Growing Instructions for Discontinued Seeds
Below is a list of seeds from the Cedar House Living garden that have been discontinued and are no longer sold. I have compiled them here for reference so you can easily access their growing instructions and other information that will be helpful to you in the growing processing.
Cedar House Dahlia Mix
Hail to the queen! Quite possibly the most loved flower in the world, these seeds (Dahlia spp.) are primarily open-centered and will produce a variety of colors, sizes and shapes; no two plants will ever be alike! They attract lots of pollinators and will be showstoppers in your garden and vase. Best of all, if you grow a dahlia you love, you can dig up the tubers this fall and replant them every spring. All from these tiny seeds!
Botanical meaning: dignity, eternal love, commitment
Start seeds indoors 4-5 weeks before your last frost date. (Please note, dahlia seeds do not have a high germination rate when direct sown outdoors.) A heat mat or warm location is recommended. Harvest blooms as soon as they open completely.
My favorite ornamental pumpkin that will make the perfect fairy pumpkin house and be your garden’s last hurrah this fall. Jarrahdale is a swoon-worthy slate-toned grey-green color, averaging 12-18 lbs and has sweet, thick orange flesh, sweet taste great for eating.
Squash generally resent root disturbance, so it is best to direct sow these seeds for best results. Plant them directly into your garden after danger of frost has passed.
To harvest, watch for the stem of the pumpkin to begin turning brown and harvest at that time. Cut the stem a couple inches above the top of the pumpkin where the stem and pumpkin meet.
Love-In-A-Mist Tricolor Blend
Old-fashioned lacy, star-shaped flowers, love-in-a-mist (Nigella papillosa) will prove to be one of the most abundant early producers in your garden. They are so versatile, acting both as a hardy fluttery filler in arrangements as well as a beautiful stand-alone bunch.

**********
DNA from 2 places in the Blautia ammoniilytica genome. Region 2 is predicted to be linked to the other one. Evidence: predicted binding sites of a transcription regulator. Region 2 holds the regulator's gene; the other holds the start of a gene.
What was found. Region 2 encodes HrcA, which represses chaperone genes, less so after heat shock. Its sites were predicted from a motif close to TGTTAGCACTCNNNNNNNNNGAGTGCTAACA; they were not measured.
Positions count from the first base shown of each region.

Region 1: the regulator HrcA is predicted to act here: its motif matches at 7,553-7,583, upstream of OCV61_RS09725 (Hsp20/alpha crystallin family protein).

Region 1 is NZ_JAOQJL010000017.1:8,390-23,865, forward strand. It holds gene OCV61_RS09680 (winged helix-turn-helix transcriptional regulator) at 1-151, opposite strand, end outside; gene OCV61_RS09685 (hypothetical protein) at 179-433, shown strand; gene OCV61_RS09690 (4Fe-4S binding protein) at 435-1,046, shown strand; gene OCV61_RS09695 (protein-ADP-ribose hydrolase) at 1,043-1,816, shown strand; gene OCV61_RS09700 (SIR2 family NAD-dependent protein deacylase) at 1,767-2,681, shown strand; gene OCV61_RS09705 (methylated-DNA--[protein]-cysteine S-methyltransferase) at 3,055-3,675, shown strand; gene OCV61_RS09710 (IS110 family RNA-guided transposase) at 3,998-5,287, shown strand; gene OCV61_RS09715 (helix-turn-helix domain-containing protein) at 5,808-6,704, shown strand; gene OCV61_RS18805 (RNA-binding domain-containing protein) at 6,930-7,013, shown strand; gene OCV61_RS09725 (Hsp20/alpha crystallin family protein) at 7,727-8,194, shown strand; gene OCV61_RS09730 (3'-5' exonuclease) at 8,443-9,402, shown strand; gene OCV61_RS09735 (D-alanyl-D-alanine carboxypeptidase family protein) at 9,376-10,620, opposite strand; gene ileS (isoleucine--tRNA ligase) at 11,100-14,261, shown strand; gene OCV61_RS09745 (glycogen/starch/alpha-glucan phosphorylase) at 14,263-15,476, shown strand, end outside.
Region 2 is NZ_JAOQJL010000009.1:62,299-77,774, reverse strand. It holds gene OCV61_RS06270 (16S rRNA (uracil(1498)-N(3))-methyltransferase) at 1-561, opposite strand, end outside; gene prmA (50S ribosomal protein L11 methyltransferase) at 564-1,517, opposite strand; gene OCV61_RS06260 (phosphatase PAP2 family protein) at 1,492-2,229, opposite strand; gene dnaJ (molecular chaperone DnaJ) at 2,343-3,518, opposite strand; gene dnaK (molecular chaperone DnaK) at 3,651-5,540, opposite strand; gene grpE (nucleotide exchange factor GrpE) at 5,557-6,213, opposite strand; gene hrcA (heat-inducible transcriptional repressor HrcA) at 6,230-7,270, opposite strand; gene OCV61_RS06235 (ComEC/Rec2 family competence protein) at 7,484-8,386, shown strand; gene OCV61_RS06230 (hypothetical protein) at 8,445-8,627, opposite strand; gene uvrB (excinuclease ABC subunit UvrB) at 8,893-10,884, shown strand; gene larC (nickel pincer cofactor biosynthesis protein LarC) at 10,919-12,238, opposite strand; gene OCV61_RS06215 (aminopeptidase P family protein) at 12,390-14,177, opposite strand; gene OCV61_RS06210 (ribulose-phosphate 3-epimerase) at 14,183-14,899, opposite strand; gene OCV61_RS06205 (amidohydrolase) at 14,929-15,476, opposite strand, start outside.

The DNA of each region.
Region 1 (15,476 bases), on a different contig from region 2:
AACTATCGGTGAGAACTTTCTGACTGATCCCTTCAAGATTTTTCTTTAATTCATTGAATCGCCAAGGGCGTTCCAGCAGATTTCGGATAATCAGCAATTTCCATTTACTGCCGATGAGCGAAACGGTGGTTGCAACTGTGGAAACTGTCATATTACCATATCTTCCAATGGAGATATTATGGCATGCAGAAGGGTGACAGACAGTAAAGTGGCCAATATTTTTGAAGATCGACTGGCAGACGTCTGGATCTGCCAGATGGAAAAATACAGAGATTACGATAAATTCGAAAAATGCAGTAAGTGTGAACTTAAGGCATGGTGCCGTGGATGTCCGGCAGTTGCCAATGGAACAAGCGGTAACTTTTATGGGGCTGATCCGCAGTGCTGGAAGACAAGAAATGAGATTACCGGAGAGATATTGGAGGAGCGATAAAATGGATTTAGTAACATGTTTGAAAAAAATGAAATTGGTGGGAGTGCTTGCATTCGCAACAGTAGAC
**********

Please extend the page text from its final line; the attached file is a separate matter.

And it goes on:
Botanical meaning: perplexity, puzzled but open to love
This plant is sensitive to root disturbances, so direct broadcast sow in early spring, very lightly covering with soil. Harvest when blooms are completely open. They will last a week in vase and their seed pods make a beautiful long-lasting dried flower.
In this collection: pink, purple and white
Ornamental Sage Pink Sundae and Blue Monday
This variety of clary sage (Salvia horminum) has various shades of pink veined blooms. Often called painted sage, it is easy to grow, loved by pollinators, and has a long-lasting vase life, making it one of my favorite fillers in arrangements.
Botanical meaning: virtue, esteem, fidelity
Start seeds indoors 10 weeks before last frost and transplant out after all danger of frost has passed, or direct sow after your zone’s last frost date. Surface sow, barely covering with vermiculite, as they require light to germinate. A heat mat is recommended. Germination in 10-15 days.
Viola Antique Mix
This curated combination antique-styled violas (Viola cornuta) and pansies (Viola wittrockiana) are an ode to yesteryear with their striking detail when clustered in garden pots. They are happy in cool weather, such as we have here in the PNW. The flowers are edible and perfect for detailing your desserts.
Botanical meaning: innocence, think of me, modesty
Start seeds indoors 10-12 weeks before last frost and transplant out after all danger of frost has passed, or direct sow after your zone’s last frost date. Sow seeds thinly and cover completely ½” deep as seeds need darkness to germinate. Heat mat is recommended. Keep soil evenly moist. Germination in 7-10 days.
In this collection: Brush Strokes Viola, Rococo, Frizzle Sizzle Mini Tapestry, Penny Purple Picotee, Silverbride.